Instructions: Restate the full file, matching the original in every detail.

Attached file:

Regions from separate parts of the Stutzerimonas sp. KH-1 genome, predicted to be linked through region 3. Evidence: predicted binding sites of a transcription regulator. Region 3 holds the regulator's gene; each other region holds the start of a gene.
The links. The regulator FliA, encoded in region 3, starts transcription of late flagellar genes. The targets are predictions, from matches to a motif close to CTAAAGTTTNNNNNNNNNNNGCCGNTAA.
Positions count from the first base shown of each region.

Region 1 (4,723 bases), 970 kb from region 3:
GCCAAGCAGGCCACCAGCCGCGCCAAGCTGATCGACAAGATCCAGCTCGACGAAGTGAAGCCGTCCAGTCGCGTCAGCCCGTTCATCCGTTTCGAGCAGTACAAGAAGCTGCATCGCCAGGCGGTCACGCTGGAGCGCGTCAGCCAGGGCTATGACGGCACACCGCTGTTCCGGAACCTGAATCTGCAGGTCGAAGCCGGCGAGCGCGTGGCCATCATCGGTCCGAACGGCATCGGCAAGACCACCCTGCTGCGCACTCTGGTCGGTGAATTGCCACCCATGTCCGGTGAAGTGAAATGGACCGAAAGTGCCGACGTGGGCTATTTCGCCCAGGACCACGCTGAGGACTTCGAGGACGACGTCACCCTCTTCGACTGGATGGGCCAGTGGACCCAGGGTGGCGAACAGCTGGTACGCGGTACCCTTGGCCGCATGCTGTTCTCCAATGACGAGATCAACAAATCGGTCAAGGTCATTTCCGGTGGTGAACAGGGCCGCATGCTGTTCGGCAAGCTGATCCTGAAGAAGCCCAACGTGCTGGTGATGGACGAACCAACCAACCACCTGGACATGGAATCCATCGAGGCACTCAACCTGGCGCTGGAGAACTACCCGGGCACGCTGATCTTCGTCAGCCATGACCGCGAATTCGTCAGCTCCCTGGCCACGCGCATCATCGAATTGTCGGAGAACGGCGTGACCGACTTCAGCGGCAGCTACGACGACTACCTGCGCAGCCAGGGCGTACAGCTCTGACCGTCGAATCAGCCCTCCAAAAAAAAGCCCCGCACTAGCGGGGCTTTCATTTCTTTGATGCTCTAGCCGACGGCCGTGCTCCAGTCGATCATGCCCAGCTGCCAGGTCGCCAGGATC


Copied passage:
Regions from separate parts of the Stutzerimonas sp. KH-1 genome, predicted to be linked through region 3. Evidence: predicted binding sites of a transcription regulator. Region 3 holds the regulator's gene; each other region holds the start of a gene.
The links. The regulator FliA, encoded in region 3, starts transcription of late flagellar genes. The targets are predictions, from matches to a motif close to CTAAAGTTTNNNNNNNNNNNGCCGNTAA.
Positions count from the first base shown of each region.

Region 1 (4,723 bases), 970 kb from region 3:
GCCAAGCAGGCCACCAGCCGCGCCAAGCTGATCGACAAGATCCAGCTCGACGAAGTGAAGCCGTCCAGTCGCGTCAGCCCGTTCATCCGTTTCGAGCAGTACAAGAAGCTGCATCGCCAGGCGGTCACGCTGGAGCGCGTCAGCCAGGGCTATGACGGCACACCGCTGTTCCGGAACCTGAATCTGCAGGTCGAAGCCGGCGAGCGCGTGGCCATCATCGGTCCGAACGGCATCGGCAAGACCACCCTGCTGCGCACTCTGGTCGGTGAATTGCCACCCATGTCCGGTGAAGTGAAATGGACCGAAAGTGCCGACGTGGGCTATTTCGCCCAGGACCACGCTGAGGACTTCGAGGACGACGTCACCCTCTTCGACTGGATGGGCCAGTGGACCCAGGGTGGCGAACAGCTGGTACGCGGTACCCTTGGCCGCATGCTGTTCTCCAATGACGAGATCAACAAATCGGTCAAGGTCATTTCCGGTGGTGAACAGGGCCGCATGCTGTTCGGCAAGCTGATCCTGAAGAAGCCCAACGTGCTGGTGATGGACGAACCAACCAACCACCTGGACATGGAATCCATCGAGGCACTCAACCTGGCGCTGGAGAACTACCCGGGCACGCTGATCTTCGTCAGCCATGACCGCGAATTCGTCAGCTCCCTGGCCACGCGCATCATCGAATTGTCGGAGAACGGCGTGACCGACTTCAGCGGCAGCTACGACGACTACCTGCGCAGCCAGGGCGTACAGCTCTGACCGTCGAATCAGCCCTCCAAAAAAAAGCCCCGCACTAGCGGGGCTTTCATTTCTTTGATGCTCTAGCCGACGGCCGTGCTCCAGTCGATCATGCCCAGCTGCCAGGTCGCCAGGATC